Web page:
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From West Africa to BOCES: One student's mission to heal his hometown


May 13, 2024

From West Africa to BOCES: One student’s mission to heal his hometown

When Kokou Magnon left his home in West Africa to come to the United States, a lifelong dream came true.

“Back home, everybody wanted to come to America to have that experience,” said the  33-year-old OCM BOCES Practical Nursing student. “As little kids, we put American flags in our rooms, and we just loved America.”

Kokou Magnon

Growing up in the West African country of Togo, in the capital city of Lomé, Magnon was responsible for taking his father, who is blind, to get medical checkups—if they were lucky enough to find healthcare.

That help came in the form of sporadic visits from medical boats, which offered everything from general care to surgery. If no visiting doctors or nurses were available, there was no treatment.

“You can still die from malaria down there or even just a cut on your finger,” Magnon says.

The care and compassionate treatment his father received from healthcare workers inspired his goal to move to the United States and study medicine. Eventually, he plans to return to his hometown in West Africa to provide better healthcare for its residents.

Magnon started that journey in 2016 when he arrived in New York City. He quickly became immersed in a culture that was completely foreign to him.

“You come here with no family and you know nothing,” he said. “You have to start everything over, learn a new language and culture, and how Americans do their things.”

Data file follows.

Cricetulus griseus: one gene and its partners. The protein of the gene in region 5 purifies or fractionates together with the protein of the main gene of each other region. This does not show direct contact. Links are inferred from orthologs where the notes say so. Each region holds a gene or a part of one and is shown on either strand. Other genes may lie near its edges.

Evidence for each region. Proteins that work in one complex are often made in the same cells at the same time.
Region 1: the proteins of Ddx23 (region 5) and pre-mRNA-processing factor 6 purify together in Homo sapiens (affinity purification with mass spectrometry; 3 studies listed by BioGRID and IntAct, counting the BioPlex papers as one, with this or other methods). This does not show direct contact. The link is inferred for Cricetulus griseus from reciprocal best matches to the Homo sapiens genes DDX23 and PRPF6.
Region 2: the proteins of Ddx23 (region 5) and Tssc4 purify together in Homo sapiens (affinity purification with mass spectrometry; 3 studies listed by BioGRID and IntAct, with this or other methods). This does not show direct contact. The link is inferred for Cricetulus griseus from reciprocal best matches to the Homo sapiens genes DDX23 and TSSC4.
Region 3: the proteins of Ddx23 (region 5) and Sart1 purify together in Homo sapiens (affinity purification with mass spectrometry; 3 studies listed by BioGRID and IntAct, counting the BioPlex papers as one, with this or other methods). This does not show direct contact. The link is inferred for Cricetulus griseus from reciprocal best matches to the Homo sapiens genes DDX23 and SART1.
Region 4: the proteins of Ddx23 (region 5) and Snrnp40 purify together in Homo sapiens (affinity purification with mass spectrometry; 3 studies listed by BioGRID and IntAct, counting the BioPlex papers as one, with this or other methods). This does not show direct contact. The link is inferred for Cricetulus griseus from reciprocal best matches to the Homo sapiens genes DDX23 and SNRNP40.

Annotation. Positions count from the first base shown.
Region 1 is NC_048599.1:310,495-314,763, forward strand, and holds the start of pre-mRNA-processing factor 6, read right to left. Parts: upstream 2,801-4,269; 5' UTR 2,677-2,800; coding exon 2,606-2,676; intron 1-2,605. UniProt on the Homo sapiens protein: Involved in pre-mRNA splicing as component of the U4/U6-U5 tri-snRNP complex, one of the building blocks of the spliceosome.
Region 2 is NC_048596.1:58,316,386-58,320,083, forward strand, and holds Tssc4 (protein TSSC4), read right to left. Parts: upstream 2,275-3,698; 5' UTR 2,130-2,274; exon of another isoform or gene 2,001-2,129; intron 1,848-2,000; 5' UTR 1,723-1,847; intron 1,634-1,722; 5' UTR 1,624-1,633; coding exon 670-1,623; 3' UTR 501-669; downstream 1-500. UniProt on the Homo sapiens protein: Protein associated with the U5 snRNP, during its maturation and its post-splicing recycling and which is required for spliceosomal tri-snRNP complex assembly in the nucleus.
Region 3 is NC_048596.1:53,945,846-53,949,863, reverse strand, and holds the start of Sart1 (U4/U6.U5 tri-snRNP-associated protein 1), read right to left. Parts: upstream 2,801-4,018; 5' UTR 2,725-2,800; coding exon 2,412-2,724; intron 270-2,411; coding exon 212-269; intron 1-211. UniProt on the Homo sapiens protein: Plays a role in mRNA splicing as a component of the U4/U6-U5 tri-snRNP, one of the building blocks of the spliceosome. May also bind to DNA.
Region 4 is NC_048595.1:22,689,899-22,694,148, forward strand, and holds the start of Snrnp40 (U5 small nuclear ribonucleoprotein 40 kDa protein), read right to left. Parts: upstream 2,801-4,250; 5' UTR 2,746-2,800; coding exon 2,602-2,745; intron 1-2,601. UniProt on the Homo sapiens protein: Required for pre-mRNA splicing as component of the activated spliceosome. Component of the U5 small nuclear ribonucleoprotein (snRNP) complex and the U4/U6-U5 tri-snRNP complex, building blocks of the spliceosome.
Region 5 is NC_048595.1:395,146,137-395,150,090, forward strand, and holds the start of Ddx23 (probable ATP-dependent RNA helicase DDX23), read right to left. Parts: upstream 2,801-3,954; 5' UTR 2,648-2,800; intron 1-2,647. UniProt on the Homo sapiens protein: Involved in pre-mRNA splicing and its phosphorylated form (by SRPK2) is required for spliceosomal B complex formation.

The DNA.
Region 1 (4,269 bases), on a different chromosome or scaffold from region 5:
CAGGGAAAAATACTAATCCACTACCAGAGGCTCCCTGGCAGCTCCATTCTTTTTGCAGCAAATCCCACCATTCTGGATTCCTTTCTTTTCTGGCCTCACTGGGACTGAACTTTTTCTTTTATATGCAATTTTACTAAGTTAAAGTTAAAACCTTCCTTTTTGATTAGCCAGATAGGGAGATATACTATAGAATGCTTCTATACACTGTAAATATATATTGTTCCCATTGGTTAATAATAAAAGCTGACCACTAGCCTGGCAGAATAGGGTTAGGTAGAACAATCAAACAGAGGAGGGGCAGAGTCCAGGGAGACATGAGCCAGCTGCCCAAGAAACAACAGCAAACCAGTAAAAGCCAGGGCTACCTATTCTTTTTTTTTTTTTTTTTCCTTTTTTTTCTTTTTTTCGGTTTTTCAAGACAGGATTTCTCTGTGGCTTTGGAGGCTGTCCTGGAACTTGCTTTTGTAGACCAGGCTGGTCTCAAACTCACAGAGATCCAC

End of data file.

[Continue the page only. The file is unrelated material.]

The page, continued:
Magnon, whose native language is French, began learning English. He then enrolled in a Certified Nursing Assistant program. While earning his CNA, he worked in a nursing home in The Bronx and as a home health aid. 

When he started looking for a  Licensed Practical Nursing program, Magnon found it challenging to find an affordable one in New York City. That’s when he turned to his friend, who lived in Syracuse and learned about OCM BOCES’ Practical Nursing program. 

“Luckily, I got accepted into the program,” he said. “OCM BOCES has an amazing team here,  from the teachers to the directors.”

Magnon’s teacher, Carol Vigliotti, says Magnon has done exceptionally well in the program. He tutors other students and is on track to graduate in August 2024.

“Kokou is very caring and compassionate,” she said. “He supports his peers when they are going through a rough time and also when they experience something positive. He even gave a few students a bouquet of flowers. He’s also helpful and generous with his time and talent.”

After graduation, Magnon plans to take a year off to work as an LPN before continuing his education through a Registered Nurse program in Syracuse.

Eventually, he hopes to return to Lomé and start a medical practice to provide quality healthcare for friends, family, neighbors, and strangers. 

“I want to be part of that team,” he says, “to build a healthcare system back home to help people with no or little cost. “